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Cindy Schreutelkamp loves her family. She has four kids and three grandkids. She serves at ClearView Church where she loves “walking with and equipping youth to take their next steps with Jesus Christ." She lives with one of her sons, Zachary, in Oakville where he works at Kings Christian Collegiate. Zachary was born with Down syndrome and “has a gift for loving people no matter what,” Cindy remarks.

Christine is my friend who’s been in my life the longest. We met in kindergarten where we were paired up to share an Educational Assistant. She loves to sing pop music and dance like Michael Jackson. She works at a Dollarama and is an aunt to one, and soon to be two, little ones. Last week she helped me pick out some baby clothes for my first niece, arriving in a few months! I love to bake with her too—her hands work far better than mine. She also lives with Down syndrome.

Parents like Christine’s and Zachary’s are a minority in our world.  Pre-natal testing is available to parents to find out if their baby has an extra chromosome, resulting in Down syndrome. In his book, “Theology and Down Syndrome: Reimagining Disability in Late Modernity,” Amos Yong points to statistics that show 70 to 90 percent of Down Syndrome fetuses have been aborted since 1989[1]. 

Yong writes, “The most blatant stance to take is that advocated by radicals like Peter Singer who argue that since fetuses projected to be severely or profoundly handicapped will never attain to full human status anyway, their infanticide is ethically justified.” In his research, Yong found that most in the medical field do not encourage this extreme position, though a subtle or overt ableism may be communicated to parents expecting disabled children, “so that it is only ‘bad mothers’ who choose to keep their ‘defective children.’”[2]

As Christians we are called to speak out, naming all of God’s children as beloved and as essential to our diverse and united Body of Christ.  Zachary and Christine are not perfect individuals—they have their own joys and struggles and complex lives like we all do—and they do make a difference in the lives of families and friends and in our world. They both seek to be independent and can be frustrated when that seems far away. And, Cindy says, Zachary has unconditional and nonjudgemental love for people, teaching those around him to appreciate life more fully. Cindy says, “Although life can be challenging with Zachary at times, I wouldn’t want it any other way.”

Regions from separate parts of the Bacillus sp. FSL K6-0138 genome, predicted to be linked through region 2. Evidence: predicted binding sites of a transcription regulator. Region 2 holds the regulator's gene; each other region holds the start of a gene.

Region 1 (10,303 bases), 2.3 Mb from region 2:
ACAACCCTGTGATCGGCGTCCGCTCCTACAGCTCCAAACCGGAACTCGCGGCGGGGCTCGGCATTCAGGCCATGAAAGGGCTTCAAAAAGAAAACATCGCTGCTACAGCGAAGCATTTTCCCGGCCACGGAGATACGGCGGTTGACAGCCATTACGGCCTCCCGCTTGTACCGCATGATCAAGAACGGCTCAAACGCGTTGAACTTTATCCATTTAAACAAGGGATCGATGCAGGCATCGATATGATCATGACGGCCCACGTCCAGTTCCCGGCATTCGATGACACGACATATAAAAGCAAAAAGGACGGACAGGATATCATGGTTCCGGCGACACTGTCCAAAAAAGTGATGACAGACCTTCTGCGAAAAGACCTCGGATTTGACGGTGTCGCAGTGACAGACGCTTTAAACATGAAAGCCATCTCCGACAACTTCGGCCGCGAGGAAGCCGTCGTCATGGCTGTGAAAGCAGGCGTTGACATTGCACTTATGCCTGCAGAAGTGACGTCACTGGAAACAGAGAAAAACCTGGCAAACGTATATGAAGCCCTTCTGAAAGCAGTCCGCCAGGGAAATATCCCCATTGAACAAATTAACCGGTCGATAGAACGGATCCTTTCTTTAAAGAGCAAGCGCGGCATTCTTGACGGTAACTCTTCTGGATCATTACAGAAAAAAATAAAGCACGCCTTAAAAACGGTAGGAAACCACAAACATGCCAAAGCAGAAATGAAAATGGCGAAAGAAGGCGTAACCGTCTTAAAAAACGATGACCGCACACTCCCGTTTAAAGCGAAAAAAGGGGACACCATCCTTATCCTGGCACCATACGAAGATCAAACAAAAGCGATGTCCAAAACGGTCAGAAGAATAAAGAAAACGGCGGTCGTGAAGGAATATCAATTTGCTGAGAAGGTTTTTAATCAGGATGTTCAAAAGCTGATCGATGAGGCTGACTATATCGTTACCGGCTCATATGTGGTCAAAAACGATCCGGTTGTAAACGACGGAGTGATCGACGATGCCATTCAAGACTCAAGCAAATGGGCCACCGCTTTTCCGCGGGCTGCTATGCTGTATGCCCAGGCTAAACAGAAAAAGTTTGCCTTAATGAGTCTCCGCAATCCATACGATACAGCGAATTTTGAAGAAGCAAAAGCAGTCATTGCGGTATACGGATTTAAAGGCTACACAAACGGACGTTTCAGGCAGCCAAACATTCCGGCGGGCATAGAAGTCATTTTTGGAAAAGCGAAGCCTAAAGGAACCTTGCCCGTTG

My life wouldn’t be as rich without my friend in it.

Cindy, like Yong, believes there needs to be more education and counseling available to parents and more positive stories in the media, church, and society. Yong writes, “The ‘solution’ to Down syndrome is not the technology of selective abortion but early interventions, educational programs, and environmental modification. Yet, even though we have implanted many programs in response to Down syndrome along these lines, science and technology remain omnipresent not only in terms of the possibilities they introduce to better the lives of people with Down syndrome but also in terms of the threats they continue to pose.”[3] 

Our world may not end pre-natal testing, but as people of faith, we can support and be supported by people like Zachary and Christine and their loved ones, following Christ’s way of loving God and loving neighbour. God’s world, we, will be richer for it.

Cindy says her hopes for Zachary are the same hopes as for his siblings: that he be a productive member of community, that he serves in his church through different tasks and a welcoming attitude, and that he leads a happy life. She says, “I want my kid to be given all the same possibilities as his siblings!”

I hope Christine will be my longest friend throughout my entire life, and that we will continue to support each other throughout our struggles and celebrations, loving and dancing in the world!

[1] Yong, Amos.  Theology and Disability: Re-Imagining Disability in Late Modernity.  Waco: Baylor University Press, 2007, 64.

[2] Ibid, 64.

[3] Ibid, 66.

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